There is one glaring issue with indoor bike trainers, and that is the noise. Due to the fact you are running a fly wheel across a tyre, you are unfortunately going to make a noise.
Some turbo trainers are louder, or more noticeable than others. We thought why not come up with a few tips on how to make indoor bike trainers quieter.
These range from quick wins, to more expensive, or more drastic measures. Check through each idea, and see which of them can work for you.
Indoor Mats & Flooring
Depending on the flooring you have set up, some can be louder than others. For example hardwood floors, or concrete can be a lot louder than a carpeted floor.
Usually because the carpet absorbs some of the noise that can travel through the turbo trainer. We have found that utilising either mats (a bit like a Yoga mat), or more expensive cushioned floors.
The gym flooring is a little heavy hitting, and can cost around £20 per set of 4 (you will probably need 8 to get set up). But are designed to cushion and dampen the noise as much as possible.
They also require edging, as a lot of them are not brilliant for being put in the middle of rooms. They usually don't have a non-slip underside, so they can move unless locked into place. Usually not a huge problem, but always worth keeping in mind.
A cheaper option, and one we have done before is the use of mats. Either a specific 'bike mat' that are a little thinner than other options. Or, if you want a generic one, then a foam mat with a non-slip coating works wonders. A yoga mat also works, but they can be a little thick.
Either of these options should work really well, as they help reduce the vibrations and the noise.
Swapping To A Fluid Trainer
This is a more expensive upgrade than say mats, but you may get a better ride out of it as well. The difference between a fluid and magnetic ride turbo doesn't have to be huge. You can find some decent fluid rides, without breaking the bank.
Moving To The Ground Floor
This trick won't work for everyone. For example if you live in a flat or apartment, or you simply don't have the room.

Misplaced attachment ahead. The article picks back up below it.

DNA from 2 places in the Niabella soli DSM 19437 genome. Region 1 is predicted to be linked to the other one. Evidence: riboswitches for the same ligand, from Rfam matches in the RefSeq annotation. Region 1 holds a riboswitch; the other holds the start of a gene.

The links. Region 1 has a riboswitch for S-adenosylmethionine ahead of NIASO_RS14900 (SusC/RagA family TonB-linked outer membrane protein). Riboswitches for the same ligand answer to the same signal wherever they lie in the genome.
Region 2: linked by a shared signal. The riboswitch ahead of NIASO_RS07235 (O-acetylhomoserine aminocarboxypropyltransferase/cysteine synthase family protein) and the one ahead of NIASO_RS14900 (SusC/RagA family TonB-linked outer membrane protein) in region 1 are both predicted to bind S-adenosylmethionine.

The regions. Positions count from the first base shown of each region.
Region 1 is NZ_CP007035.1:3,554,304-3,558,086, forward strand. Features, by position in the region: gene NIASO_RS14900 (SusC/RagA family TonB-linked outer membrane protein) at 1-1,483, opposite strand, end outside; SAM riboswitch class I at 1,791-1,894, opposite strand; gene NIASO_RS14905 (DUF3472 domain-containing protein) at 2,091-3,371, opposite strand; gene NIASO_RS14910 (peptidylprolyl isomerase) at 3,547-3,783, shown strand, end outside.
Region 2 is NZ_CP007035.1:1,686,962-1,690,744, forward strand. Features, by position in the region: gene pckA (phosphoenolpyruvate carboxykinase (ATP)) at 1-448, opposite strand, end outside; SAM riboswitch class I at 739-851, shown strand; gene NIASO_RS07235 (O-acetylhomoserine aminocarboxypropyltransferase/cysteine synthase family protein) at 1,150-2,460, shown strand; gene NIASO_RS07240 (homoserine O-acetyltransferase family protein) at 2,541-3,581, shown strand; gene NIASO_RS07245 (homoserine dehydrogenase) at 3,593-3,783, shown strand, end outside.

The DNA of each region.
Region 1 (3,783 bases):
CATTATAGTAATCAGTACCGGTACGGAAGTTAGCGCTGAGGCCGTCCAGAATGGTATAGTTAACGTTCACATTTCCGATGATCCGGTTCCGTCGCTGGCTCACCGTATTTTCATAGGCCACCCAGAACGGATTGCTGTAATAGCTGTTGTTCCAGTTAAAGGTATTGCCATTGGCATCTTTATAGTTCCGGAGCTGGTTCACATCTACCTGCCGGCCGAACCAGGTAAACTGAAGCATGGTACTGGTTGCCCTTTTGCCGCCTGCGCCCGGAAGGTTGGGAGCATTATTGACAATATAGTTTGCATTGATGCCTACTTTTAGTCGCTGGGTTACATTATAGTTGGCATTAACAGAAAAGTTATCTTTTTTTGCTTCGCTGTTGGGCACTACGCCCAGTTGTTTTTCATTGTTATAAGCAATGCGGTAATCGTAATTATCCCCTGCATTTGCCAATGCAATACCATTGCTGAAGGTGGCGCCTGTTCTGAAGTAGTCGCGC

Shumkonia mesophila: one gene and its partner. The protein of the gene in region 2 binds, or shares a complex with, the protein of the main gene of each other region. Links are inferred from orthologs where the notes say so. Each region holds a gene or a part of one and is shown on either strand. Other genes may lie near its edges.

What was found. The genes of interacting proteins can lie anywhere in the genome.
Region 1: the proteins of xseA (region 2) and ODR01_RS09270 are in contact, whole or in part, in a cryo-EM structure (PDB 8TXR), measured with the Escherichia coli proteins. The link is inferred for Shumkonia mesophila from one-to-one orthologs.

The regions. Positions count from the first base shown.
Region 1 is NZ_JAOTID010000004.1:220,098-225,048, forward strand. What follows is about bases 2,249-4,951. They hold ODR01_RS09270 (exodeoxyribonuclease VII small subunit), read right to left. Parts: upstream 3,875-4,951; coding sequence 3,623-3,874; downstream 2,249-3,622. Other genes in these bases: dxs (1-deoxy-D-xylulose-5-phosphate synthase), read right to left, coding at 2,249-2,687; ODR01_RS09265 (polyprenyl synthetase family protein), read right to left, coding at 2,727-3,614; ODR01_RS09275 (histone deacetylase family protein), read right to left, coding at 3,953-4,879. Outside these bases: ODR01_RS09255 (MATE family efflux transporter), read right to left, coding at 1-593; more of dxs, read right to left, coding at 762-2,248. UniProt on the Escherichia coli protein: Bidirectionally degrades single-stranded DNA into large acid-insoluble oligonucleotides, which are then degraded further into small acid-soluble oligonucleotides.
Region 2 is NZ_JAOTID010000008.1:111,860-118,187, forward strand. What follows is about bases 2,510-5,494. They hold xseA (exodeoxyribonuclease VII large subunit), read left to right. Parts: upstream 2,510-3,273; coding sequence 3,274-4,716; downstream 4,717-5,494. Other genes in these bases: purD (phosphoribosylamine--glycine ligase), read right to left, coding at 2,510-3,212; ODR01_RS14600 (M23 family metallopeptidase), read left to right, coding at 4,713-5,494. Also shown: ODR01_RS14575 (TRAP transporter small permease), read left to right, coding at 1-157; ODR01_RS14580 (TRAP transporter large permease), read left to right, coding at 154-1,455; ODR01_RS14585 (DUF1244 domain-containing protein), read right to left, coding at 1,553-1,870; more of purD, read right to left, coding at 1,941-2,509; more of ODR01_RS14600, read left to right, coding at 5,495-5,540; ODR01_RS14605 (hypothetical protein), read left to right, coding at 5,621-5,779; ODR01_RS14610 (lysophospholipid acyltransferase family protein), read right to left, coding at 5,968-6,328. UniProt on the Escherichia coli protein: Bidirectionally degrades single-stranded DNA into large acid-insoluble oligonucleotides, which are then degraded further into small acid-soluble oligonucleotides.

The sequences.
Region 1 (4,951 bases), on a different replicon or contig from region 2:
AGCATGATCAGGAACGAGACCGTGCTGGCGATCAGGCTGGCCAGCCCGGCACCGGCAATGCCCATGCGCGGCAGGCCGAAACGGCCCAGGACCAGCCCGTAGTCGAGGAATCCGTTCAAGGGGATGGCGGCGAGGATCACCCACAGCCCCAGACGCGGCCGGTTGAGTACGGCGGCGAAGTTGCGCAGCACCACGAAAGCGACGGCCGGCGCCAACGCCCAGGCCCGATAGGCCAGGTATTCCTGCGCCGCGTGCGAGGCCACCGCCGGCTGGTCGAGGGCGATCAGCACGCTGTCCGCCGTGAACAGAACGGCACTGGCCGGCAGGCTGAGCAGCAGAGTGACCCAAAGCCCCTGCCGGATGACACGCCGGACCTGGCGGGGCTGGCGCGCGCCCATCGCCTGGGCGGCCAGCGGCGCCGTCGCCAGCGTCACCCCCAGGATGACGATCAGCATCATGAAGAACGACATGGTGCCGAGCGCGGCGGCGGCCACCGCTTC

Having a turbo trainer set up on an elevated floor can really increase the noise and vibration. Especially as the floorboards and floor below can move and shake when cycling.
If possible, move the bike to a ground floor room, you will be surprised how easily they can be set up in a living room or study without taking up a ton of room.
Sound Proof The Walls
Ok, hear us out. We don't mean adding tons of expensive soundproofing to a whole room.
We mean adding a few buffers to a study wall or maybe a spare bedroom. A few sound dampening or sound proofing blocks on the wall can make a big difference.
As well as dampening the noise in the room, you can save your neighbours ears with some well placed panels.
You can find a variety of different styles, and colours. Allowing you to make a bit of a feature. Costing around £40 or so for a pack.
Other options include adding a few pictures, or maybe a decorate rug on the wall. Sounds silly, but those castle owners where onto something...
Can you think of ways to make your indoor bike trainer quiet? Other than just moving your turbo trainer to the shed outside, or the garage.
A decent mat, with maybe 1 or 2 panels on the wall will usually work quite well. Of course, if you are looking at spending money on those accessories, it can usually make more sense to go for a decent fluid trainer. The noise reduction and smoother ride can make a huge difference.
Let us know of your secret noise reducing hacks.